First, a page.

An expedition to the area in the 90s claimed that nearby Monte Pissis was even higher than Ojos del Salado. Later measurements using more precise equipment, however, showed that Ojos del Salado is about 100 m (330 ft) higher than Pissis. Furthermore, in 2007 a Chilean–Argentine–European expedition organized by Andes Magazine and Azimut 360 performed a survey on both Ojos del Salado and Monte Pissis using more accurate instruments. It found the former to be 6, 891 m (22, 608 ft) and the latter 6, 793 m (22, 287 ft) Although this fits within recent handheld GPS surveys, which have estimated the mountain to be between 6, 880 m (22, 570 ft) and 6, 910 m (22, 670 ft), the vertical error margin of the expedition's equipment, 10 m (33 ft), leaves uncertainty as to the mountain's more precise altitude.

Ojos del Salado has two summits, one in Argentina and the other in Chile (the border between the two countries runs between the two summits). The difference in elevation of the two summits is less than 1 m (3 ft 3 in)

Motorized partial ascent[edit]

The Chilean summit viewed from the Argentine summit.

Ojos del Salado has been a popular mountain for attaining the highest altitude aboard a land vehicle. On 22 March, 2005 a team led by Matthias Jeschke drove their Toyota Landcruiser 90, V6 at 6, 010 meters (19, 717 ft) and set a new high altitude record for four-wheeled vehicles. They performed pioneer work by exploring the area around 6, 000 m (19, 685 ft) for the first time, what paved the way for further attempts to surpass this record. After that, an Extrem Events Team and a VW Team established 4 more high altitude records (Extrem Events 6, 010 m on 20 Feb, 2005, VW Team 6, 081 m on 17 Feb, 2005, Extrem Events 6, 358 m on 02 March, 2005, Extrem Events 6, 646 m on 13 March, 2007). On 21 April, 2007, the Chilean duo of Gonzalo Bravo G. and Eduardo Canales Moya beat the previous record when they reached an altitude of 6, 688 meters (21, 942 ft.) with a modified Suzuki Samurai, setting the latest record for the highest altitude attained by a four-wheeled vehicle. The first high altitude record for trucks was set by a team around Matthias Jeschke. They drove at 6, 675 meters (21, 899 ft) with a Mercedes Benz Zetros Truck and established a high altitude record not only for trucks but also for diesel-powered motors. Most recently, Chilean Gianfranco Bianchi reached an altitude of 6, 472 m (21, 233 ft) with a Suzuki RMZ 450 and set the latest record for motorbikes on 19 April, 2015.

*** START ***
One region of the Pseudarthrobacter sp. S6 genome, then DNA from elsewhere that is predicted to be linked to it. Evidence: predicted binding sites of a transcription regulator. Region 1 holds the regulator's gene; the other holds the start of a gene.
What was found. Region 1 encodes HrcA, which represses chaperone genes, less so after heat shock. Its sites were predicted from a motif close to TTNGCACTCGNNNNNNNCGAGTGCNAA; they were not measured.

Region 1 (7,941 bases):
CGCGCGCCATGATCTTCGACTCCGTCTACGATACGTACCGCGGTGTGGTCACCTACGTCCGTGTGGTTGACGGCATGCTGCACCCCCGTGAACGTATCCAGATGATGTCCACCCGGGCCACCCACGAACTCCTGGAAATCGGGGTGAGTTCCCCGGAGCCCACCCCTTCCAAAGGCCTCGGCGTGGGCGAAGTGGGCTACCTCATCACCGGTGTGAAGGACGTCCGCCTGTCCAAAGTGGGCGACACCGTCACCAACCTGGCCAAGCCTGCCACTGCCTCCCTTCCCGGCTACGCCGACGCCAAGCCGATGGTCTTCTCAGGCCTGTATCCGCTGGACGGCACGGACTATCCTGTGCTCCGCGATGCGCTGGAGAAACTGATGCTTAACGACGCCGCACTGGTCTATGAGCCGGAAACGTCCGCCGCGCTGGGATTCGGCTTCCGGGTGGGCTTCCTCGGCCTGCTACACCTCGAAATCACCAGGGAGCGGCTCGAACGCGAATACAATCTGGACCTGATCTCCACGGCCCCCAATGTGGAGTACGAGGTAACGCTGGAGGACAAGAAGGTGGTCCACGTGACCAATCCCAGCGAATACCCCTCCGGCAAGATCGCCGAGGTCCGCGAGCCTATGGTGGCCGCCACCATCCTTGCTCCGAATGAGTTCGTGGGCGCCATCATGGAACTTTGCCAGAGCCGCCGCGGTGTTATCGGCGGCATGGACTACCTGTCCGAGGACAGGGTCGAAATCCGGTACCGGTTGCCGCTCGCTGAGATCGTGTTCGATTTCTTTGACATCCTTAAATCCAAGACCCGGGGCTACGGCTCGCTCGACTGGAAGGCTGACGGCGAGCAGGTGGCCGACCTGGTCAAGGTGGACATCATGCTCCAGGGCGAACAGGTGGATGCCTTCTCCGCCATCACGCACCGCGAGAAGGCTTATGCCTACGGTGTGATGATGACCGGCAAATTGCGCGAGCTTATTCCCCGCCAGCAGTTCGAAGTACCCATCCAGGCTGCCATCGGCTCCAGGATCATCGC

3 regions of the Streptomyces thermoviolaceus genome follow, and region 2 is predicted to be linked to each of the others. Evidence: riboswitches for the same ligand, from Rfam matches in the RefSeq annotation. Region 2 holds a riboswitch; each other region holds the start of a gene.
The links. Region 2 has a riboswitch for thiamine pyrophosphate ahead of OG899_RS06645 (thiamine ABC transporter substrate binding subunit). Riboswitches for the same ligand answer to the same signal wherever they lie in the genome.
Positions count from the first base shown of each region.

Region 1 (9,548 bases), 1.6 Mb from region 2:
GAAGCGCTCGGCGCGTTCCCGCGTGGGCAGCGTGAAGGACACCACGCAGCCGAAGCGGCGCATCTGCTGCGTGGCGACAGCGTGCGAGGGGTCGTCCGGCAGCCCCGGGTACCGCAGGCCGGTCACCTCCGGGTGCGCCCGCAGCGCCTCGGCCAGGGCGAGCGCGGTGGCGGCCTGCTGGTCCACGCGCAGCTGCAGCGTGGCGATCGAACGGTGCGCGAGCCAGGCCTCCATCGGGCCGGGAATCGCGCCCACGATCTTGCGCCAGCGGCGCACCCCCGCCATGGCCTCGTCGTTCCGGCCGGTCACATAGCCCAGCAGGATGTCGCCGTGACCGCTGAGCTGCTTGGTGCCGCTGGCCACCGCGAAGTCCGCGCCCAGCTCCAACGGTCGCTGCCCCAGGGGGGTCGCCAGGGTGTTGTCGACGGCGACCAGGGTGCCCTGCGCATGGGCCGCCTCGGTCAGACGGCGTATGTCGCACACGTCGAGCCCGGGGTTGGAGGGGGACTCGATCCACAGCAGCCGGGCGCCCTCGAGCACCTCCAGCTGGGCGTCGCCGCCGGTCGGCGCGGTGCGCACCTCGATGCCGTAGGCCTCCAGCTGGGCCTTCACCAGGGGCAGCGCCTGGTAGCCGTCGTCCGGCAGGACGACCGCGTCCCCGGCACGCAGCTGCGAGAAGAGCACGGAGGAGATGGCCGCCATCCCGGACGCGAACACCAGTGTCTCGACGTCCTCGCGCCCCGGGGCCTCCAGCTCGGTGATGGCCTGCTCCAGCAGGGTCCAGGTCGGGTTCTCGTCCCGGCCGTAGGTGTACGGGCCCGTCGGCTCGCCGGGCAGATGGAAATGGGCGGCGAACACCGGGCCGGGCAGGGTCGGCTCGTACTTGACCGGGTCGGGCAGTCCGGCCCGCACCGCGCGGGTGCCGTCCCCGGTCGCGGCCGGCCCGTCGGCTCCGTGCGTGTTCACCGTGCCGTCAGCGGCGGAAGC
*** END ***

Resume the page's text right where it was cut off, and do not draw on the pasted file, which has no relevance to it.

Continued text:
External links[edit]

  • (8, 611 m or 28, 251 ft)
South America
  • Ojos del Salado (6, 893 m or 22, 615 ft)
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  • (6, 893 m or 22, 615 ft)
Aconcagua — Highest Mountain in South America
Aconcagua — Highest Mountain in South America
Ascend to Cerro Las Tortolas in Chile in December 2009
Ascend to Cerro Las Tortolas in Chile in December 2009
Patagonia, Chile - Paine Grande Avalanche
Patagonia, Chile - Paine Grande Avalanche